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Reflection

P: n/a
BK
I've used reflection quite a bit to launch forms, it works great,
requires little coding, and allows me to launch forms from a dynamic
menu.

Now I have a need to instantiate any one of several business classes
dynamically, so my natural inclination was to use reflection. The
problem I'm running into is that my business classes require arguments
to be passed in where as the forms did not. Here is an example of
launching a form:

Dim ExternalAssembly As System.Reflection.Assembly = _
System.Reflection.Assembly.LoadFrom(Application.St artupPath &
"\" & Container)
Dim CalledForm As BravoBaseForm = _
ExternalAssembly.CreateInstance(FullName, True)
CalledForm.Show()

Container, in my example, is an assembly containing the form,
typically an Exe or a Dll. Fullname refers to the class name
representing the form I want to launch. This code works fine for
launching a form. Now contrast that with the following code:

ExternalAssembly = System.Reflection.Assembly.LoadFrom(TargetHost)
BizClass = Me.ExternalAssembly.CreateInstance(ClassName, _
True, BindingFlags.CreateInstance, Nothing, args, _
System.Globalization.CultureInfo.CurrentCulture, Nothing)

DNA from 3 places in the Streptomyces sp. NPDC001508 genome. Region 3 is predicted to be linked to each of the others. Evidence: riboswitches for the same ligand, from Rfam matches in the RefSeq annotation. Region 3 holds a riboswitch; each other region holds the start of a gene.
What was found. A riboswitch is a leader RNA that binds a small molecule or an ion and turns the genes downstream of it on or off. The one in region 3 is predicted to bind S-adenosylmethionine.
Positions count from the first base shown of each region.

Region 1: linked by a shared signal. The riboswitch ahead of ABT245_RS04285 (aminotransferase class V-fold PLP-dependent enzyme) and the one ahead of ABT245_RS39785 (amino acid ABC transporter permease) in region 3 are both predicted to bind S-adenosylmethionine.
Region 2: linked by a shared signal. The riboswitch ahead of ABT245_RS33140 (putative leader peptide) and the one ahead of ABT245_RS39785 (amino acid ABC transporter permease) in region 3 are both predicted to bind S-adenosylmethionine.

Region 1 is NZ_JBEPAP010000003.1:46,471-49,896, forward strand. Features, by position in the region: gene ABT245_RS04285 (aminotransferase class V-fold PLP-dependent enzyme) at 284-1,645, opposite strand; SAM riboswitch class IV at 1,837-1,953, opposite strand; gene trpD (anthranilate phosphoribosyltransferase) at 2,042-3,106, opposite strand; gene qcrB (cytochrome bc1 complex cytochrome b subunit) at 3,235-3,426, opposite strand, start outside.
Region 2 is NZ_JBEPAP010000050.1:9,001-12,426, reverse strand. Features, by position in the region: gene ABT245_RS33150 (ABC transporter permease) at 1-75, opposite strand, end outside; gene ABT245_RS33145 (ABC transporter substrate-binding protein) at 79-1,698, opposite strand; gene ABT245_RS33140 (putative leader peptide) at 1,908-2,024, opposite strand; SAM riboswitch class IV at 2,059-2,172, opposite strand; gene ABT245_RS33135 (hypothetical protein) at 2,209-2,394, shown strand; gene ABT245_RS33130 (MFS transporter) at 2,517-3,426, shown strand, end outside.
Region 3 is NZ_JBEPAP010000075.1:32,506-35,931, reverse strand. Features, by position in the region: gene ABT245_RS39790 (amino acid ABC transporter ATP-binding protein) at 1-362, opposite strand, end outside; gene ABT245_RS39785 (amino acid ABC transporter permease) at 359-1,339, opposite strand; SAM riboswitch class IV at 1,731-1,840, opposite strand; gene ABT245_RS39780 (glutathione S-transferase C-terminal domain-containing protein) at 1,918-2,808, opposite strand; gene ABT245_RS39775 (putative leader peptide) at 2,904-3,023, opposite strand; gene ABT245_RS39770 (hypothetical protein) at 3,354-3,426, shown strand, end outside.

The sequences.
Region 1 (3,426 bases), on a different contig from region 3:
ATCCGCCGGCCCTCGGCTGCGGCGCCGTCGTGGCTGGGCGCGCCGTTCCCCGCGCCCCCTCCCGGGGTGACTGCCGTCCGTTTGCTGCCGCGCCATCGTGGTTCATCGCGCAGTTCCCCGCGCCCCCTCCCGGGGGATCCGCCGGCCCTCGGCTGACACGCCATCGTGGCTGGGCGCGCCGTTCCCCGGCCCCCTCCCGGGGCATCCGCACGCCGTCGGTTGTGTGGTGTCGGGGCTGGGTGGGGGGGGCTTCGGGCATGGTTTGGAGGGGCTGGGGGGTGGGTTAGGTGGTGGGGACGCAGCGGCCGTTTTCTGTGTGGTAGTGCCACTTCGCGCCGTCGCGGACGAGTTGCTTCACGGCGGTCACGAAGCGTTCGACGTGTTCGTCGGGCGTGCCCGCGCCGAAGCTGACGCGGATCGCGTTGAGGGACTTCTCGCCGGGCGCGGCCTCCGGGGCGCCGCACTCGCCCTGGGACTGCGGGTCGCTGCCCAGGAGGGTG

To pass in arguments, I have to use another overloaded CreateInstance
call. I'll be honest, I'm not sure what all of the arguments are, I'm
making somewhat educated guesses on them. The main ones I do
understand is the first argument which is the name of the class I want
to instantiate, and the fifth one which is an array of objects
representing the parameters required to instantiate the class.

The code in my second example executes without any errors, but
BizClass is equal to nothing afterwards. Any thoughts or comments are
appreciated.

Feb 7 '07 #1
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7 Replies


P: n/a
classes are a waste of time; they slow your programs down

80% of vb6 developers didn't need COM components

Feb 7 '07 #2

P: n/a
On Feb 7, 8:56 am, "BK" <bkunn...@hotmail.comwrote:
I've used reflection quite a bit to launch forms, it works great,
requires little coding, and allows me to launch forms from a dynamic
menu.

Now I have a need to instantiate any one of several business classes
dynamically, so my natural inclination was to use reflection. The
problem I'm running into is that my business classes require arguments